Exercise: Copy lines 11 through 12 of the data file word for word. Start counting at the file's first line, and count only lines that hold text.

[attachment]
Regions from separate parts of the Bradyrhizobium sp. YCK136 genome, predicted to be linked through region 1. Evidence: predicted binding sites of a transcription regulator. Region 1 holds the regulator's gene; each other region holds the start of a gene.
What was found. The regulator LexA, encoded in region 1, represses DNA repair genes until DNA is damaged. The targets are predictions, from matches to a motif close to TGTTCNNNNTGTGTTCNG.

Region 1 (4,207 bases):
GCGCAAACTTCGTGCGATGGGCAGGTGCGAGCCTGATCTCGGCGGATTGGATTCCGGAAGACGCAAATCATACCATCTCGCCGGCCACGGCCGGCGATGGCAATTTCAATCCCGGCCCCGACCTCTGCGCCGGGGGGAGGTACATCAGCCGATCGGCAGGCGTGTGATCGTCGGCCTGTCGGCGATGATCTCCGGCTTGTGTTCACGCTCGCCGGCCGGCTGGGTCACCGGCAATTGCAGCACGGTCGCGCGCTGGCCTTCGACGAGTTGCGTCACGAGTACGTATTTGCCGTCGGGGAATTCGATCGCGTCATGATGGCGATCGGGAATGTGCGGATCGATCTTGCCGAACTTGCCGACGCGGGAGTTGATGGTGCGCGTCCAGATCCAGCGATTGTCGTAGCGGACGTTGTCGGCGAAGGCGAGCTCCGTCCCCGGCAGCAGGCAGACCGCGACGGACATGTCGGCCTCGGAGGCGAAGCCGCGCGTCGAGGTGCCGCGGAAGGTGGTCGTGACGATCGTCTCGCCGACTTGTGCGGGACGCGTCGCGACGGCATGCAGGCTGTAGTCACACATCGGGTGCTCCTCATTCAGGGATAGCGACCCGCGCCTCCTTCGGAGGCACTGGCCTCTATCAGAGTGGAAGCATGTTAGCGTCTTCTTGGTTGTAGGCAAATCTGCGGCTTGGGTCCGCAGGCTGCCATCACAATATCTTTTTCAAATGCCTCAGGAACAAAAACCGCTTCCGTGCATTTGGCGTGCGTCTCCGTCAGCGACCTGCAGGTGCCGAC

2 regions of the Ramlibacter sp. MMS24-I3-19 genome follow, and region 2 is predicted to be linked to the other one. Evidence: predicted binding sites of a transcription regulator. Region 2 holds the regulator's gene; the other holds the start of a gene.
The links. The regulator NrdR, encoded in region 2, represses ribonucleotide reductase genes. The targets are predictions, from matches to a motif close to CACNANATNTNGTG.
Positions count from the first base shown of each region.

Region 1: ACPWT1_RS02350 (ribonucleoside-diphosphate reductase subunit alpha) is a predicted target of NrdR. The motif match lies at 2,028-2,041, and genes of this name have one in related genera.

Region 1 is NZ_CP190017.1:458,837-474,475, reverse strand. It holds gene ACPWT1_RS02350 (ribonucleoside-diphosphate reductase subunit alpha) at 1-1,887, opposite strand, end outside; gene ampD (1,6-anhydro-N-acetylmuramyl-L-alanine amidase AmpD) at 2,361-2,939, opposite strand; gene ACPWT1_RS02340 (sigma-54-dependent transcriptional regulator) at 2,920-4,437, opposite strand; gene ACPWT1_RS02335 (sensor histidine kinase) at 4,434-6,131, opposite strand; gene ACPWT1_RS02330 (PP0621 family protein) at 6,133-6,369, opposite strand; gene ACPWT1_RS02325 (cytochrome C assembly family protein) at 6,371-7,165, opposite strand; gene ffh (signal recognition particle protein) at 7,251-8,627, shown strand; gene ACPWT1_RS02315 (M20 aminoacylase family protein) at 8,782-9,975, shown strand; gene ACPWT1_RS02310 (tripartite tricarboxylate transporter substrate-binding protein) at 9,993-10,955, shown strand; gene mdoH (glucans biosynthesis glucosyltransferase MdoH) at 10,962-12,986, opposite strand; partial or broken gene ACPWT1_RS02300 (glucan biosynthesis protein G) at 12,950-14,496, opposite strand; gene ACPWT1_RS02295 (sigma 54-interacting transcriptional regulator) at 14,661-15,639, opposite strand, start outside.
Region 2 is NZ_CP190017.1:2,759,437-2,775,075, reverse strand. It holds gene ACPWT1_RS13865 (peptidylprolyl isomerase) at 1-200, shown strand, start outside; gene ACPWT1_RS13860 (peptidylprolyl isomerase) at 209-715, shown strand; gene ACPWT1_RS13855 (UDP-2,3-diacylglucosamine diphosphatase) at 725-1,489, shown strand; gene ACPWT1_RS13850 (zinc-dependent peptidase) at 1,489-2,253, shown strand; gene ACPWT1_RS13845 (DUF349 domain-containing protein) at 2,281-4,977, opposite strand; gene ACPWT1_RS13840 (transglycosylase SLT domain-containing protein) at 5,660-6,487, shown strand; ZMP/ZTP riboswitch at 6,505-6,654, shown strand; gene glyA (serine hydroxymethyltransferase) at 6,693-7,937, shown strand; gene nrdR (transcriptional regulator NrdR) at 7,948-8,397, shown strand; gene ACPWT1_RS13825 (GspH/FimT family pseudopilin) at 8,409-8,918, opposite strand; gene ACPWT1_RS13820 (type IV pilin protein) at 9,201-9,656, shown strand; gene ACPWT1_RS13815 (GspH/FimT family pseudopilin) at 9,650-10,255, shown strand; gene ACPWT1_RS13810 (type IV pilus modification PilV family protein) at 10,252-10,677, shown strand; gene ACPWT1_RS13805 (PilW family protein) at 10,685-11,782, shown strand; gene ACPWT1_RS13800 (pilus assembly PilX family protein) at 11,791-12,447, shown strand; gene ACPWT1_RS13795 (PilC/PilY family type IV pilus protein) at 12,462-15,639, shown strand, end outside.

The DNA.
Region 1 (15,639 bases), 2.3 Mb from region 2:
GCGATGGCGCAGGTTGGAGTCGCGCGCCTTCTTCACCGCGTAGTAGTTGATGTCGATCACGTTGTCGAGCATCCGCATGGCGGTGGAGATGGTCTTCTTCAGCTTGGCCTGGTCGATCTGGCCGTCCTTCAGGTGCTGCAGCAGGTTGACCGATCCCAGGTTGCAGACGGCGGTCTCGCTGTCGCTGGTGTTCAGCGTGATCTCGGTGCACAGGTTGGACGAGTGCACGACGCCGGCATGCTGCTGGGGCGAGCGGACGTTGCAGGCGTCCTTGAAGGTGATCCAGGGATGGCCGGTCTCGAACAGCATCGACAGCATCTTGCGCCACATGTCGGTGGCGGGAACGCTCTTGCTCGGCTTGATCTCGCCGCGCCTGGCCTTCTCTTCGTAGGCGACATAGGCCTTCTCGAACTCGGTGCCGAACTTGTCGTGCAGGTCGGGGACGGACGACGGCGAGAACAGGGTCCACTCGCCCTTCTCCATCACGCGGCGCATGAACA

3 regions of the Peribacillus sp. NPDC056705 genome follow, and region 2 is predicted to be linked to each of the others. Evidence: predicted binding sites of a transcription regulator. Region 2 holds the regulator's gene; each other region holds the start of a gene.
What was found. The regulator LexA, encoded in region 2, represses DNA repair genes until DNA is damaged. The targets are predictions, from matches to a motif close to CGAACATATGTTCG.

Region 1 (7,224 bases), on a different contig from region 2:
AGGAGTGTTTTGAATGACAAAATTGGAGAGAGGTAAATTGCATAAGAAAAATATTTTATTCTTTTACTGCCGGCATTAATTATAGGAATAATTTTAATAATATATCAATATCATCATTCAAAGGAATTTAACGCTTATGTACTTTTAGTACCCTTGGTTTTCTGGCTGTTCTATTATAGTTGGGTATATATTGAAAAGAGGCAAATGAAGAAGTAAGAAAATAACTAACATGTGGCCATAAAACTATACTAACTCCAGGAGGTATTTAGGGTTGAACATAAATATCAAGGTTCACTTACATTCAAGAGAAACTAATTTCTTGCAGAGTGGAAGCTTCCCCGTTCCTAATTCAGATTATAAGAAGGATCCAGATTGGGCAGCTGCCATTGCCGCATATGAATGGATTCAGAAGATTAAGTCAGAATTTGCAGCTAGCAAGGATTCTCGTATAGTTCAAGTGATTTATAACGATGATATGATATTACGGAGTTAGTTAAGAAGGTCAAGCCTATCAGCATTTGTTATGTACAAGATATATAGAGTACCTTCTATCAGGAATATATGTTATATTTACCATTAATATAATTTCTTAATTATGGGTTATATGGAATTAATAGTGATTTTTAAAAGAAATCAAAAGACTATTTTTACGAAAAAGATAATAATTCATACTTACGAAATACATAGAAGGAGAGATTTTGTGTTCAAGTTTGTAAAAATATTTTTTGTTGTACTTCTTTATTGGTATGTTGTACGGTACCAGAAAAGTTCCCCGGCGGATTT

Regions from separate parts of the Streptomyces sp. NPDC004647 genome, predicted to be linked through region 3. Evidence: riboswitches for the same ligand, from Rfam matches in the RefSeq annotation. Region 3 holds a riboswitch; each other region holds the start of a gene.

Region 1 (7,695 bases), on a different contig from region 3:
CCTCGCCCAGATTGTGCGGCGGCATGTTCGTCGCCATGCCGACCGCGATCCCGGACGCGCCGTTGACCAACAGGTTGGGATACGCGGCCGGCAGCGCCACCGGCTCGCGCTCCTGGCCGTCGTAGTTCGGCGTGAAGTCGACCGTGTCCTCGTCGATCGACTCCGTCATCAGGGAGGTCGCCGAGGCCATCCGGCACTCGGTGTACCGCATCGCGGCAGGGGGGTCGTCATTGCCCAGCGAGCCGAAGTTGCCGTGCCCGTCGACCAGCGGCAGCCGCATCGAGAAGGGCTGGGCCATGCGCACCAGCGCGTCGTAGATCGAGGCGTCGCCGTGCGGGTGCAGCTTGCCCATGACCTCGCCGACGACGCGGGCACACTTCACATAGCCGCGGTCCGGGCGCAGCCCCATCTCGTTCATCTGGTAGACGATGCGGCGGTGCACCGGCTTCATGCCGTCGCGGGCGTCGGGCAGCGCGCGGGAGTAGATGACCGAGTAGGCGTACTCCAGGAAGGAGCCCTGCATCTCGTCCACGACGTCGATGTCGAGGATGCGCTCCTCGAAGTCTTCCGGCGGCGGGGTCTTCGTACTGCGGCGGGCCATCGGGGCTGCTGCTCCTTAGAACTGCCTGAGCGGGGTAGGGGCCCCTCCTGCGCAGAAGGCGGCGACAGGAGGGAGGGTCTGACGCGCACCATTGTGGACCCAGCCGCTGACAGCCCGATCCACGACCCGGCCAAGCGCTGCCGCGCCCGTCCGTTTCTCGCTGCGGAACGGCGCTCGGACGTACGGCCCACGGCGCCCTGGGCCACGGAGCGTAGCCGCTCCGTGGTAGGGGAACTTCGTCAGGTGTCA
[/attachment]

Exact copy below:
The DNA.
Region 1 (15,639 bases), 2.3 Mb from region 2: